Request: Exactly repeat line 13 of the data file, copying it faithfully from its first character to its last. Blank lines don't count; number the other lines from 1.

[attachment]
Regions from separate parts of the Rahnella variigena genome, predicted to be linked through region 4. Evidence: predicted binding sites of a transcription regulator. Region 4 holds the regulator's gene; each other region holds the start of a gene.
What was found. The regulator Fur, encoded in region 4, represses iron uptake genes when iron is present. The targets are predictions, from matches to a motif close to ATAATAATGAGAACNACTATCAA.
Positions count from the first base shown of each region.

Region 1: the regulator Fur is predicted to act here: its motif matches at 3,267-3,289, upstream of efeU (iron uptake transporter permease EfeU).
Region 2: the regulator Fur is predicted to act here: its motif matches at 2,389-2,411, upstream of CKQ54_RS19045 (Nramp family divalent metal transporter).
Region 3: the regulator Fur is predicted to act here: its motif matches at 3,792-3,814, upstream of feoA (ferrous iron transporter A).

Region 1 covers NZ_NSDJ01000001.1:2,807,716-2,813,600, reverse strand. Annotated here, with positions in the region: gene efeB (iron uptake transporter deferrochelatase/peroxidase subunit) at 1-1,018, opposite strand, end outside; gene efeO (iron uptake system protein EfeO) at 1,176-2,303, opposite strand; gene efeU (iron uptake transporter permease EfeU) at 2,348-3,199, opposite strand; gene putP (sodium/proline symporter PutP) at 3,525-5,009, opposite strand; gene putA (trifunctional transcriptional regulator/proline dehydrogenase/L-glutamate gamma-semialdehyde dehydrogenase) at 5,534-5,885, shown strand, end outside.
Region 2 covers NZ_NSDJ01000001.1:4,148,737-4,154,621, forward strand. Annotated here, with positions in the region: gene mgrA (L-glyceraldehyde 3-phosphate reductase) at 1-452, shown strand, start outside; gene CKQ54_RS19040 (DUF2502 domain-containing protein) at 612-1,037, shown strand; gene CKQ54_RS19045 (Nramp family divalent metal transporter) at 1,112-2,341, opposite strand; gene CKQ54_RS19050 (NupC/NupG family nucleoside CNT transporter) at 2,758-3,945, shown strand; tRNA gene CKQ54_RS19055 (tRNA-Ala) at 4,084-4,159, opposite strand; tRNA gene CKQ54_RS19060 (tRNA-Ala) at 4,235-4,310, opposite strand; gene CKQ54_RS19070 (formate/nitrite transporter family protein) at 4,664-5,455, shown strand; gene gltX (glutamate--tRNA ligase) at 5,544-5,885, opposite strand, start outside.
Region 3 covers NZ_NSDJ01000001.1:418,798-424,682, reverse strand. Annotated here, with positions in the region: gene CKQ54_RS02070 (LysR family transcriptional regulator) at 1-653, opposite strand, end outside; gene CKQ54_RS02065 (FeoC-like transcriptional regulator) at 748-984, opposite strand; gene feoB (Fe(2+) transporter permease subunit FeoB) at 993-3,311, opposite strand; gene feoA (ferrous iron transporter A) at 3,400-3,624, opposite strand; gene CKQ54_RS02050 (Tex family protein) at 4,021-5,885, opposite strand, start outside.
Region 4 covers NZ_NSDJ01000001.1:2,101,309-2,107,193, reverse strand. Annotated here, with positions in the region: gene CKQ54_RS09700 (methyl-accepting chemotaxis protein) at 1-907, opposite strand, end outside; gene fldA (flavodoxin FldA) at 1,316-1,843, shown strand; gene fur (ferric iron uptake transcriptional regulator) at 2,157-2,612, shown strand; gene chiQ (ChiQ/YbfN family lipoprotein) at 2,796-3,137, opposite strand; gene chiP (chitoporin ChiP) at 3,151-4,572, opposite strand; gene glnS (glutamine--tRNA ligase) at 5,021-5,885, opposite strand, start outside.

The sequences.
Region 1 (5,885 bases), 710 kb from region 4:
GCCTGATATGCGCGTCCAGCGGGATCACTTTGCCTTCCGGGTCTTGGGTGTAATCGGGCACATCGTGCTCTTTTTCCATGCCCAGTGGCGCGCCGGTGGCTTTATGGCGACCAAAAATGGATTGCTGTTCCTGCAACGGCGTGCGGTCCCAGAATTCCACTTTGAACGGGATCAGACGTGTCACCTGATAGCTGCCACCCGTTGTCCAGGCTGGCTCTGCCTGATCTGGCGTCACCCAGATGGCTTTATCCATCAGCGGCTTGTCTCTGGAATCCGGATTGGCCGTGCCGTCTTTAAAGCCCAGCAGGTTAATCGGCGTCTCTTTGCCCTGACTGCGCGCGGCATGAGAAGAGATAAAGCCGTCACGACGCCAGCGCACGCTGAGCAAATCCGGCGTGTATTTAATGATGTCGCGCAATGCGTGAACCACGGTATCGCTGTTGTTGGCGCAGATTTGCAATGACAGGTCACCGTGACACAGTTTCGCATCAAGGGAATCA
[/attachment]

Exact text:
GCCTGATATGCGCGTCCAGCGGGATCACTTTGCCTTCCGGGTCTTGGGTGTAATCGGGCACATCGTGCTCTTTTTCCATGCCCAGTGGCGCGCCGGTGGCTTTATGGCGACCAAAAATGGATTGCTGTTCCTGCAACGGCGTGCGGTCCCAGAATTCCACTTTGAACGGGATCAGACGTGTCACCTGATAGCTGCCACCCGTTGTCCAGGCTGGCTCTGCCTGATCTGGCGTCACCCAGATGGCTTTATCCATCAGCGGCTTGTCTCTGGAATCCGGATTGGCCGTGCCGTCTTTAAAGCCCAGCAGGTTAATCGGCGTCTCTTTGCCCTGACTGCGCGCGGCATGAGAAGAGATAAAGCCGTCACGACGCCAGCGCACGCTGAGCAAATCCGGCGTGTATTTAATGATGTCGCGCAATGCGTGAACCACGGTATCGCTGTTGTTGGCGCAGATTTGCAATGACAGGTCACCGTGACACAGTTTCGCATCAAGGGAATCA